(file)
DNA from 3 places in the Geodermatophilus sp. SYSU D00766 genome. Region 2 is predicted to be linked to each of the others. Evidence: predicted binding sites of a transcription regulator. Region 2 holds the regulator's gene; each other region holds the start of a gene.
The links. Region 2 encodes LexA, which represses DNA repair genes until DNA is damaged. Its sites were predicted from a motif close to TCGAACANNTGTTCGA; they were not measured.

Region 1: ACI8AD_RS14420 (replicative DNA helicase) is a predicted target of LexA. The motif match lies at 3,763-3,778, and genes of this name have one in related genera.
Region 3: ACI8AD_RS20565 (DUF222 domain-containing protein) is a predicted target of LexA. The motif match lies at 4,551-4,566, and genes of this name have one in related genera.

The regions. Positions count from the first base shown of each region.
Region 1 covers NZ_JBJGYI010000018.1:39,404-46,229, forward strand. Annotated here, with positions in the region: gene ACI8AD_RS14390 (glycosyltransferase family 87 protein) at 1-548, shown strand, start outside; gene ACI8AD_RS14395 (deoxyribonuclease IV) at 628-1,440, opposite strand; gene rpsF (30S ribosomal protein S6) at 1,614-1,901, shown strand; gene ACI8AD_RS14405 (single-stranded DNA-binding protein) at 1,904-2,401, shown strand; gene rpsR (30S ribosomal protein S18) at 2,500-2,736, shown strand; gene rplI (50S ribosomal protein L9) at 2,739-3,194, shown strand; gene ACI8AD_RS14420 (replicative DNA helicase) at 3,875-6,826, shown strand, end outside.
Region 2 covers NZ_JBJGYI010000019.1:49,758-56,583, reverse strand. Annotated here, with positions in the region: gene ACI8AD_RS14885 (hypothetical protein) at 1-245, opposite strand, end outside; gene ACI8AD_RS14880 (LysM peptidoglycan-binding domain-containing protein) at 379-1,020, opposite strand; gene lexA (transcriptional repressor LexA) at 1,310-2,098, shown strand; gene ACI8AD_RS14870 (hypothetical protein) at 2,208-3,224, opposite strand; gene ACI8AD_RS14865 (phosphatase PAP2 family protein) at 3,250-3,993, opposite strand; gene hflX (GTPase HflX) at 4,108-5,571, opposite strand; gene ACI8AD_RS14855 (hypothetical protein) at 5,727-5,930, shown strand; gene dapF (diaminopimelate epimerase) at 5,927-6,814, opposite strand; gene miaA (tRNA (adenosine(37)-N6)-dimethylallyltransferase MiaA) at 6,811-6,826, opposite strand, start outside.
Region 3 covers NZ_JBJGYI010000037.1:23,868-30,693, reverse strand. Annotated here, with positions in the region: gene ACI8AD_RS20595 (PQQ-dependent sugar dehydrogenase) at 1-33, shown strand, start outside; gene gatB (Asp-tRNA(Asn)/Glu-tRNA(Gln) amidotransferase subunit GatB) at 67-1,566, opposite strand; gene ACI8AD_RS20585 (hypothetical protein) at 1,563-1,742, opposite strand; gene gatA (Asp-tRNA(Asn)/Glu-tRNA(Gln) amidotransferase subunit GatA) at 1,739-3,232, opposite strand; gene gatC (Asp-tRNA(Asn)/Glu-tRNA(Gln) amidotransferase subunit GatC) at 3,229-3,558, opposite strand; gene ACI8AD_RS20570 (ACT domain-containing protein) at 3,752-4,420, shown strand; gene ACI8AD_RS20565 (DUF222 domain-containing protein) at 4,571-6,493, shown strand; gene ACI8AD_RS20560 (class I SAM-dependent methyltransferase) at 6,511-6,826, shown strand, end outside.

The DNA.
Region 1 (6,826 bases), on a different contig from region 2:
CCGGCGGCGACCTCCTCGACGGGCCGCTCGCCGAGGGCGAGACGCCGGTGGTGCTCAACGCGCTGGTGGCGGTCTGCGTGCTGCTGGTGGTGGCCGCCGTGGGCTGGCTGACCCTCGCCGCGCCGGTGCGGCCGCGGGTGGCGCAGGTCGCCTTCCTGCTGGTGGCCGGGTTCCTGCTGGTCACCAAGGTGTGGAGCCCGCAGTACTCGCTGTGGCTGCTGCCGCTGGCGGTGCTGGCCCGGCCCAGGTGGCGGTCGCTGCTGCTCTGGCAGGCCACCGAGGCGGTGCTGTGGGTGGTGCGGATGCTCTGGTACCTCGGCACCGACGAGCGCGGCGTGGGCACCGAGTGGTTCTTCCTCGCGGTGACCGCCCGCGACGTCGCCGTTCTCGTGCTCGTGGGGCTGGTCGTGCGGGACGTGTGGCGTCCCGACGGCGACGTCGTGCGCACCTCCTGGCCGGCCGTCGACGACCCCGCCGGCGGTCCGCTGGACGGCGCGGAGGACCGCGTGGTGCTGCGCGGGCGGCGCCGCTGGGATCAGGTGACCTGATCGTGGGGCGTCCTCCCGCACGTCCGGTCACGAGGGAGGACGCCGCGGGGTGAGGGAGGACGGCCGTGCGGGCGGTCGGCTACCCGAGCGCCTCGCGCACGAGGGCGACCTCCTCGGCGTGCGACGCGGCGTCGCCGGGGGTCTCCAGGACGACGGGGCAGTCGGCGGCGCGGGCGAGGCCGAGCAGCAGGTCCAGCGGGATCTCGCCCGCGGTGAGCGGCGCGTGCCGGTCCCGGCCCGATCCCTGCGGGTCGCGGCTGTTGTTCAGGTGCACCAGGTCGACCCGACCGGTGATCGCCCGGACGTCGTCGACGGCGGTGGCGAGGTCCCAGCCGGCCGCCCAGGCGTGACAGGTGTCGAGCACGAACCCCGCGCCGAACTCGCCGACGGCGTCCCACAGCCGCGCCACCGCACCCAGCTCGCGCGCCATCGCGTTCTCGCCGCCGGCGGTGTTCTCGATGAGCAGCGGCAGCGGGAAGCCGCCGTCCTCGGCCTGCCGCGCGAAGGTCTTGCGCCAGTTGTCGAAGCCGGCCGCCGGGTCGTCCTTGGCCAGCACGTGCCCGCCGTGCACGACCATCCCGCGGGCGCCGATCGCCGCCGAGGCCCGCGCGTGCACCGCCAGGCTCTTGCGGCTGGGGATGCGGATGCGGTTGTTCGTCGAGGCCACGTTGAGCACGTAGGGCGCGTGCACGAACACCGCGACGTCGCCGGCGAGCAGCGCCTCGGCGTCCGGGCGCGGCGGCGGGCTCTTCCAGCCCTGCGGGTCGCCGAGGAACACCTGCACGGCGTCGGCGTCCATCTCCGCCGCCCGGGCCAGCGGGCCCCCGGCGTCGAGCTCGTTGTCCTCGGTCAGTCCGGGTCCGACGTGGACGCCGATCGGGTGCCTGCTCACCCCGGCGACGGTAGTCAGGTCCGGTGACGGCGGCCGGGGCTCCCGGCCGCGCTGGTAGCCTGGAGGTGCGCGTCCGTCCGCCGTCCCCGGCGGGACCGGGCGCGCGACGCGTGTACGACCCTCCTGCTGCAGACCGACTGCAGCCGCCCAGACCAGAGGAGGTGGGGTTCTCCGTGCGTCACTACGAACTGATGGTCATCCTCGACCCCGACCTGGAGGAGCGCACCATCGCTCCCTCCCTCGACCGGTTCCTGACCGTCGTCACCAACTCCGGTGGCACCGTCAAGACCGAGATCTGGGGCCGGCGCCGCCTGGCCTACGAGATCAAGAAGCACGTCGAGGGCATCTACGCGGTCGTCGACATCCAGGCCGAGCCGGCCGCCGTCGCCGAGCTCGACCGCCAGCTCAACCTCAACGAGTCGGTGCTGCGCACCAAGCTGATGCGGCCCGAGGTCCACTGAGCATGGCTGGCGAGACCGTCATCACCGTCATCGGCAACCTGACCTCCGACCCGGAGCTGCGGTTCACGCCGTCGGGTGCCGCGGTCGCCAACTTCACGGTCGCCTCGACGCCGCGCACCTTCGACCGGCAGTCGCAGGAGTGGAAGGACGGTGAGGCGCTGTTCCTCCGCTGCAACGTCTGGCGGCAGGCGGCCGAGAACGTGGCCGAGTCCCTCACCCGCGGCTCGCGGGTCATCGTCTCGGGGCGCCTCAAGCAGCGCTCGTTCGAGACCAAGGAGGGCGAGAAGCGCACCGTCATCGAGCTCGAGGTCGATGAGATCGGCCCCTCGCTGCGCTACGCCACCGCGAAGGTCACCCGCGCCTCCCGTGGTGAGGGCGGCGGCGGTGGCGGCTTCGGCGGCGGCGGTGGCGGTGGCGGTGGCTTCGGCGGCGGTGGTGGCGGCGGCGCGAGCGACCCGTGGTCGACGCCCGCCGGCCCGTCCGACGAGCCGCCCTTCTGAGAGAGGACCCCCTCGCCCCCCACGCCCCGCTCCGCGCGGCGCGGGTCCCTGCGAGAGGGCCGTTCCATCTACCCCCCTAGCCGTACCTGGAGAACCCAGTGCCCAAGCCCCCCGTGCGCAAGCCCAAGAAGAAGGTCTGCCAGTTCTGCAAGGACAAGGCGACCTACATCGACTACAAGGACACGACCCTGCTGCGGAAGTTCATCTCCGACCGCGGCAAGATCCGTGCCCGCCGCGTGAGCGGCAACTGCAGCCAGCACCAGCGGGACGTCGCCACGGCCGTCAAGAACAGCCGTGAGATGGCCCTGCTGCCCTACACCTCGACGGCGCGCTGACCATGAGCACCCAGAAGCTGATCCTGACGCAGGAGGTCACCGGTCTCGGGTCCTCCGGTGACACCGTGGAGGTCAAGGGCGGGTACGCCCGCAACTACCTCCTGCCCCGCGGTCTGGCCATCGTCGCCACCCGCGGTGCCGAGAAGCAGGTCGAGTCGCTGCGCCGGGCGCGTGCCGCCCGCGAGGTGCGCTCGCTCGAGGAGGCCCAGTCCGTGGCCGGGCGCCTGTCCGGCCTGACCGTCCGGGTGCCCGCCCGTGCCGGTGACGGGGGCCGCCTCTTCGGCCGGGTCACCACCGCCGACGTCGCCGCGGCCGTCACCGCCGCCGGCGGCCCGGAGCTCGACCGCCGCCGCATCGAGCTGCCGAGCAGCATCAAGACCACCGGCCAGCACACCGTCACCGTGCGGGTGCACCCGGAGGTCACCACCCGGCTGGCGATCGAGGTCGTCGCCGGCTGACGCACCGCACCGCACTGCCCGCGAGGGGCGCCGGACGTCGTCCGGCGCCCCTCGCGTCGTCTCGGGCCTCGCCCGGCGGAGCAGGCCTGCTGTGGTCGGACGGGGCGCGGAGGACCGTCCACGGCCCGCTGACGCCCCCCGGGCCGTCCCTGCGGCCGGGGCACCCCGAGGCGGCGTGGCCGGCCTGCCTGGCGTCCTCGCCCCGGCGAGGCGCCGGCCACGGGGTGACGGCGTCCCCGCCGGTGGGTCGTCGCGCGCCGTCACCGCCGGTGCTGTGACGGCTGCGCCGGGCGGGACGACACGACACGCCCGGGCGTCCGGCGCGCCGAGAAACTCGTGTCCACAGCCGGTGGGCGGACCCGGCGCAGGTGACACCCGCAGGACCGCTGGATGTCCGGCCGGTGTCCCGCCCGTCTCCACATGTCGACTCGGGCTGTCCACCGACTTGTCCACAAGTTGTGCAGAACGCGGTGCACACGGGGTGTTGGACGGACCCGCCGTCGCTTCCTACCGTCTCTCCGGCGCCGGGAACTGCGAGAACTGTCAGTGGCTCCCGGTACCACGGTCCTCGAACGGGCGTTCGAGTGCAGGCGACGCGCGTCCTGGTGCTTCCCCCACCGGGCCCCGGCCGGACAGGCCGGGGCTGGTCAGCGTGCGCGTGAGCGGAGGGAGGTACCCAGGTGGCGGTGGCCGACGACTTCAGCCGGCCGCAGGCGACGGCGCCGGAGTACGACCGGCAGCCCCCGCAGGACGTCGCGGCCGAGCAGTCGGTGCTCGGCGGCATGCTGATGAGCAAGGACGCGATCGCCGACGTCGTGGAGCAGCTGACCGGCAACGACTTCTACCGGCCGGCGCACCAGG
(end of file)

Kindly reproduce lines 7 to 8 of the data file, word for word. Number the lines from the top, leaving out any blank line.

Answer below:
Region 2 covers NZ_JBJGYI010000019.1:49,758-56,583, reverse strand. Annotated here, with positions in the region: gene ACI8AD_RS14885 (hypothetical protein) at 1-245, opposite strand, end outside; gene ACI8AD_RS14880 (LysM peptidoglycan-binding domain-containing protein) at 379-1,020, opposite strand; gene lexA (transcriptional repressor LexA) at 1,310-2,098, shown strand; gene ACI8AD_RS14870 (hypothetical protein) at 2,208-3,224, opposite strand; gene ACI8AD_RS14865 (phosphatase PAP2 family protein) at 3,250-3,993, opposite strand; gene hflX (GTPase HflX) at 4,108-5,571, opposite strand; gene ACI8AD_RS14855 (hypothetical protein) at 5,727-5,930, shown strand; gene dapF (diaminopimelate epimerase) at 5,927-6,814, opposite strand; gene miaA (tRNA (adenosine(37)-N6)-dimethylallyltransferase MiaA) at 6,811-6,826, opposite strand, start outside.
Region 3 covers NZ_JBJGYI010000037.1:23,868-30,693, reverse strand. Annotated here, with positions in the region: gene ACI8AD_RS20595 (PQQ-dependent sugar dehydrogenase) at 1-33, shown strand, start outside; gene gatB (Asp-tRNA(Asn)/Glu-tRNA(Gln) amidotransferase subunit GatB) at 67-1,566, opposite strand; gene ACI8AD_RS20585 (hypothetical protein) at 1,563-1,742, opposite strand; gene gatA (Asp-tRNA(Asn)/Glu-tRNA(Gln) amidotransferase subunit GatA) at 1,739-3,232, opposite strand; gene gatC (Asp-tRNA(Asn)/Glu-tRNA(Gln) amidotransferase subunit GatC) at 3,229-3,558, opposite strand; gene ACI8AD_RS20570 (ACT domain-containing protein) at 3,752-4,420, shown strand; gene ACI8AD_RS20565 (DUF222 domain-containing protein) at 4,571-6,493, shown strand; gene ACI8AD_RS20560 (class I SAM-dependent methyltransferase) at 6,511-6,826, shown strand, end outside.